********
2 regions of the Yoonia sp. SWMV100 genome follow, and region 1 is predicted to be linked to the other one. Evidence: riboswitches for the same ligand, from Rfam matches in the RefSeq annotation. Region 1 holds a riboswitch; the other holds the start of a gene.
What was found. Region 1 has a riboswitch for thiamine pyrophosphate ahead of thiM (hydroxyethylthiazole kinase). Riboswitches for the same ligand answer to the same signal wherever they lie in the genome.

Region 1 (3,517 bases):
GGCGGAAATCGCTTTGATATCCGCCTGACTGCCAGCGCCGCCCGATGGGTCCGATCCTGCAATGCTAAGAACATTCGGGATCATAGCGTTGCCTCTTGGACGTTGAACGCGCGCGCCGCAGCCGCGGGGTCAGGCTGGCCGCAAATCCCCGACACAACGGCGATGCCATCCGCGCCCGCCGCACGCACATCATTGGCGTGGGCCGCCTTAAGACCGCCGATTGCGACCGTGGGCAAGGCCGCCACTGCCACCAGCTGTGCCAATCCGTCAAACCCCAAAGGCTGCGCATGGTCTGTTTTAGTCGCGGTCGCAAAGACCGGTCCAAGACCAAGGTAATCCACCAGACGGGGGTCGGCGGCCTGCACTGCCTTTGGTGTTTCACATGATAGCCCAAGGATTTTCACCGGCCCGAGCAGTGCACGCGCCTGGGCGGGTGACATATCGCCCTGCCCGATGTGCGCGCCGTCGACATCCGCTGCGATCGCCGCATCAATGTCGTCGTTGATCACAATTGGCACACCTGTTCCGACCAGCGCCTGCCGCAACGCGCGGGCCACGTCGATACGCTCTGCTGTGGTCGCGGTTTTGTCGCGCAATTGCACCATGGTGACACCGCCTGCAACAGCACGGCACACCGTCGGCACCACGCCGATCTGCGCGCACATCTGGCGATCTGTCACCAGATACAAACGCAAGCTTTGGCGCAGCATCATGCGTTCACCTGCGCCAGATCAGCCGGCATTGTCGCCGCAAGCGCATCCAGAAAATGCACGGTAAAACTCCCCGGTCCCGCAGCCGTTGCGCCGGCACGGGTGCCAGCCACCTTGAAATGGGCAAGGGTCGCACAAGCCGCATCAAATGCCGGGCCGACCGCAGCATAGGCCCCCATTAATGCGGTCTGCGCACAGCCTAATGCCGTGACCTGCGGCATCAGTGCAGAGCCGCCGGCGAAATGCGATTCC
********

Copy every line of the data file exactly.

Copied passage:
2 regions of the Yoonia sp. SWMV100 genome follow, and region 1 is predicted to be linked to the other one. Evidence: riboswitches for the same ligand, from Rfam matches in the RefSeq annotation. Region 1 holds a riboswitch; the other holds the start of a gene.
What was found. Region 1 has a riboswitch for thiamine pyrophosphate ahead of thiM (hydroxyethylthiazole kinase). Riboswitches for the same ligand answer to the same signal wherever they lie in the genome.

Region 1 (3,517 bases):
GGCGGAAATCGCTTTGATATCCGCCTGACTGCCAGCGCCGCCCGATGGGTCCGATCCTGCAATGCTAAGAACATTCGGGATCATAGCGTTGCCTCTTGGACGTTGAACGCGCGCGCCGCAGCCGCGGGGTCAGGCTGGCCGCAAATCCCCGACACAACGGCGATGCCATCCGCGCCCGCCGCACGCACATCATTGGCGTGGGCCGCCTTAAGACCGCCGATTGCGACCGTGGGCAAGGCCGCCACTGCCACCAGCTGTGCCAATCCGTCAAACCCCAAAGGCTGCGCATGGTCTGTTTTAGTCGCGGTCGCAAAGACCGGTCCAAGACCAAGGTAATCCACCAGACGGGGGTCGGCGGCCTGCACTGCCTTTGGTGTTTCACATGATAGCCCAAGGATTTTCACCGGCCCGAGCAGTGCACGCGCCTGGGCGGGTGACATATCGCCCTGCCCGATGTGCGCGCCGTCGACATCCGCTGCGATCGCCGCATCAATGTCGTCGTTGATCACAATTGGCACACCTGTTCCGACCAGCGCCTGCCGCAACGCGCGGGCCACGTCGATACGCTCTGCTGTGGTCGCGGTTTTGTCGCGCAATTGCACCATGGTGACACCGCCTGCAACAGCACGGCACACCGTCGGCACCACGCCGATCTGCGCGCACATCTGGCGATCTGTCACCAGATACAAACGCAAGCTTTGGCGCAGCATCATGCGTTCACCTGCGCCAGATCAGCCGGCATTGTCGCCGCAAGCGCATCCAGAAAATGCACGGTAAAACTCCCCGGTCCCGCAGCCGTTGCGCCGGCACGGGTGCCAGCCACCTTGAAATGGGCAAGGGTCGCACAAGCCGCATCAAATGCCGGGCCGACCGCAGCATAGGCCCCCATTAATGCGGTCTGCGCACAGCCTAATGCCGTGACCTGCGGCATCAGTGCAGAGCCGCCGGCGAAATGCGATTCC